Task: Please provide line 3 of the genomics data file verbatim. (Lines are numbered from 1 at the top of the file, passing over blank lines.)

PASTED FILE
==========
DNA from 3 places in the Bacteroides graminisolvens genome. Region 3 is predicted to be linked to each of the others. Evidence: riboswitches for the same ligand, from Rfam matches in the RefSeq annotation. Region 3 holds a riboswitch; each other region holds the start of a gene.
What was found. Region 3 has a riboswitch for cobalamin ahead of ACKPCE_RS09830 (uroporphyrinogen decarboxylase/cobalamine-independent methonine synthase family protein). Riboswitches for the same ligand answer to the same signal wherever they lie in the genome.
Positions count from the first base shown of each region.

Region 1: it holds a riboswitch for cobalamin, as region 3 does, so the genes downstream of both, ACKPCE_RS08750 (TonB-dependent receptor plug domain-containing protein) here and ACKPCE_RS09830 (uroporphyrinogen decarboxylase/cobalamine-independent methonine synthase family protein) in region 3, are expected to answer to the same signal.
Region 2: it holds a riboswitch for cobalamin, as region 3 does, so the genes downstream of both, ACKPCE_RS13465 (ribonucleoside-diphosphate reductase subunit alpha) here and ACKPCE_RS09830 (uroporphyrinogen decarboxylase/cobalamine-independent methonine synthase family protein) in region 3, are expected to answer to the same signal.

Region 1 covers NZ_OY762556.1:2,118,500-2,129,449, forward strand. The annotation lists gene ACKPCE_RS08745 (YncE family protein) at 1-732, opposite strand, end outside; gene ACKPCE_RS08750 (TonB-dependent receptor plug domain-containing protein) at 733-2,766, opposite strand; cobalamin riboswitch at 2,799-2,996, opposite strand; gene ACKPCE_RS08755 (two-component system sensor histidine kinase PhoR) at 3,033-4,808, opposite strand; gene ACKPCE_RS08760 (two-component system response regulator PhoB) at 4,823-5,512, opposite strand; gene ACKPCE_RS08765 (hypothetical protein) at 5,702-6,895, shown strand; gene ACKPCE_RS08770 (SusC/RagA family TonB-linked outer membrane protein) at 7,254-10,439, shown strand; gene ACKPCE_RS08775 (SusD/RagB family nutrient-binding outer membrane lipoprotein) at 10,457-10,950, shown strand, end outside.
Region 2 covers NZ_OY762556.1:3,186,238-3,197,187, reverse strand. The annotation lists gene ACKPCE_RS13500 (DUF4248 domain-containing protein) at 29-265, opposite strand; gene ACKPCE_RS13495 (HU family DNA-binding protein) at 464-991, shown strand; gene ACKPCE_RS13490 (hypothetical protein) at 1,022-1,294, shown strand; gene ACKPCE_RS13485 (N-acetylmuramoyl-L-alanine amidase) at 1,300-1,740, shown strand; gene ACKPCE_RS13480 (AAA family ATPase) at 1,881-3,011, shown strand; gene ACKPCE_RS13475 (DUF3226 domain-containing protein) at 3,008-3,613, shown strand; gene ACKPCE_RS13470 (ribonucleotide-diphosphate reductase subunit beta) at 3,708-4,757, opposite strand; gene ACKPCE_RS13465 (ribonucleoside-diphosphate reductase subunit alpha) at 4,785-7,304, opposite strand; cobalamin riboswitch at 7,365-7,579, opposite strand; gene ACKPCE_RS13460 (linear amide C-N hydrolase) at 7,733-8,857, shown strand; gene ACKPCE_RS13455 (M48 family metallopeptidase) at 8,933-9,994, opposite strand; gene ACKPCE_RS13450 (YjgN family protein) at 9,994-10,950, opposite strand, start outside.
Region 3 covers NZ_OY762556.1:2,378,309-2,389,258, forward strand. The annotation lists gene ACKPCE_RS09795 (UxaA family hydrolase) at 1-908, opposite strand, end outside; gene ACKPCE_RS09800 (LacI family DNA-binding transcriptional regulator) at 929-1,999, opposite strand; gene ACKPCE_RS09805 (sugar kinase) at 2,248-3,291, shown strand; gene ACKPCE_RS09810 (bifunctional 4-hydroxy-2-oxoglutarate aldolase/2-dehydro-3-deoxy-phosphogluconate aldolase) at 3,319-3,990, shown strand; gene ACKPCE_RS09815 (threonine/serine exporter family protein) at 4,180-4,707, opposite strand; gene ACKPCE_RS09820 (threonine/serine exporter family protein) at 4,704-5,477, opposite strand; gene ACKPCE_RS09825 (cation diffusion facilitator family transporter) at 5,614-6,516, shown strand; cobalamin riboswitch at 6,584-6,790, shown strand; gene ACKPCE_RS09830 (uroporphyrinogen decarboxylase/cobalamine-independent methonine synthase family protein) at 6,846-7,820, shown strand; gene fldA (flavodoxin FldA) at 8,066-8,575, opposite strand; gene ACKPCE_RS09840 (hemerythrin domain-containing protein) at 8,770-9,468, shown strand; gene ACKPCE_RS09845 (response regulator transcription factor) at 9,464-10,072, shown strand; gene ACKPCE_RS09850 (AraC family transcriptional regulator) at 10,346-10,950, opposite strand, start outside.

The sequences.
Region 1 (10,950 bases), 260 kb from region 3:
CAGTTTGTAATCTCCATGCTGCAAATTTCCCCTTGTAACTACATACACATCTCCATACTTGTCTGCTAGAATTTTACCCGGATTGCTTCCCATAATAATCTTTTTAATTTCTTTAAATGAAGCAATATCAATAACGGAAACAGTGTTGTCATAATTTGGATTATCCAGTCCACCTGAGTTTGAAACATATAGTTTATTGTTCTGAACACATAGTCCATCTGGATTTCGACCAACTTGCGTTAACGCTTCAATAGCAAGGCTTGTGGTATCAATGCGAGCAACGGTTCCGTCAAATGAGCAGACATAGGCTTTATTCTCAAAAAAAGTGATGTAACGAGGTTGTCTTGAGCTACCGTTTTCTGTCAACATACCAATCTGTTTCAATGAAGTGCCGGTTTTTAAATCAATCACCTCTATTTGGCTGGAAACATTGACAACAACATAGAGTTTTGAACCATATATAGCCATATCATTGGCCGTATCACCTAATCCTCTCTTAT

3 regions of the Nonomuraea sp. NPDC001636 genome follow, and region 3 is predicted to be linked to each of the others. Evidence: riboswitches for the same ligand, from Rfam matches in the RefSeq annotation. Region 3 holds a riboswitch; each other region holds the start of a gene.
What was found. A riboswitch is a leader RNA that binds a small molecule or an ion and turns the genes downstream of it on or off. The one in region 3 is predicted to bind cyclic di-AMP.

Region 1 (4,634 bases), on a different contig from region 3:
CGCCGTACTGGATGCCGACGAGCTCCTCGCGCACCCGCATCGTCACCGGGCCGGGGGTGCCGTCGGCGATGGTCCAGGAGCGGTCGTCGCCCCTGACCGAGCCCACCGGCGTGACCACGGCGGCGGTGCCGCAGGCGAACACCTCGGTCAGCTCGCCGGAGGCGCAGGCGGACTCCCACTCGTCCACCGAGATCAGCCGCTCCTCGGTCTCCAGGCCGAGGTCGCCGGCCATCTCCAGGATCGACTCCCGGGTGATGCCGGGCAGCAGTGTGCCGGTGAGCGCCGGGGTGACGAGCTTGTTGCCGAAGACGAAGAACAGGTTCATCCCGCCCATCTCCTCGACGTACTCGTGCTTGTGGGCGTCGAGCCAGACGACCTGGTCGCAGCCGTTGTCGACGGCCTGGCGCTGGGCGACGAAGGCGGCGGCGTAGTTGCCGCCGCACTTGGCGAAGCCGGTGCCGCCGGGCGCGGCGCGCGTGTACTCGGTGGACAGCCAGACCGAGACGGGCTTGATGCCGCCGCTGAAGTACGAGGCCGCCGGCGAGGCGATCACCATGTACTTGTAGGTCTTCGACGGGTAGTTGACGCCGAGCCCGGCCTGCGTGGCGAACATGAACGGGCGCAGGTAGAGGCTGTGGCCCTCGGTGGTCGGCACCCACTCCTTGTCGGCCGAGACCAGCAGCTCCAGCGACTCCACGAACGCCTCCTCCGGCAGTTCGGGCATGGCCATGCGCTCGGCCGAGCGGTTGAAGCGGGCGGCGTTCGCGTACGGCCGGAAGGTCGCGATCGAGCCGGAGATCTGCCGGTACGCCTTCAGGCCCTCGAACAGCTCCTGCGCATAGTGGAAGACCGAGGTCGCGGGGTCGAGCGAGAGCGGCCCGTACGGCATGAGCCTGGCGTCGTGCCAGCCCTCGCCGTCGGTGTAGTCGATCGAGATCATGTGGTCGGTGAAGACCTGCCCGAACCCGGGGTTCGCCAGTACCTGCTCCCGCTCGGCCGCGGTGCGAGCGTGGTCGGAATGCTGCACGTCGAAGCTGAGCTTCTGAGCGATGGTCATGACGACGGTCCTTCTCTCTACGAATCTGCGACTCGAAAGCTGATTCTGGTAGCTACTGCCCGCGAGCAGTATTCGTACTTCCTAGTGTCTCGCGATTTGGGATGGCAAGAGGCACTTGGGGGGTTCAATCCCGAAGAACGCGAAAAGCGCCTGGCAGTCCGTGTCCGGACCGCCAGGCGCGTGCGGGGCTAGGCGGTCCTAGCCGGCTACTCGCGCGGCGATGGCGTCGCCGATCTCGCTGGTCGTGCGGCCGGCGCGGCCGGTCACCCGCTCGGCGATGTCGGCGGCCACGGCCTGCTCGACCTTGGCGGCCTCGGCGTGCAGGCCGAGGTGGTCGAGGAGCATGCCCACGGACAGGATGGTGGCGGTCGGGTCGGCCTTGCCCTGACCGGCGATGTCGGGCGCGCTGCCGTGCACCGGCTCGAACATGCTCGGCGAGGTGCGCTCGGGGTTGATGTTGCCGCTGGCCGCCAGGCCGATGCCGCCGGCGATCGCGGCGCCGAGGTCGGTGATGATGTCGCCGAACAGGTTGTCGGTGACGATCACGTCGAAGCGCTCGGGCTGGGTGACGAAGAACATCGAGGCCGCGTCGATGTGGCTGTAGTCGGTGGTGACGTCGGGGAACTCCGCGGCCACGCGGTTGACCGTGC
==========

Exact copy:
Positions count from the first base shown of each region.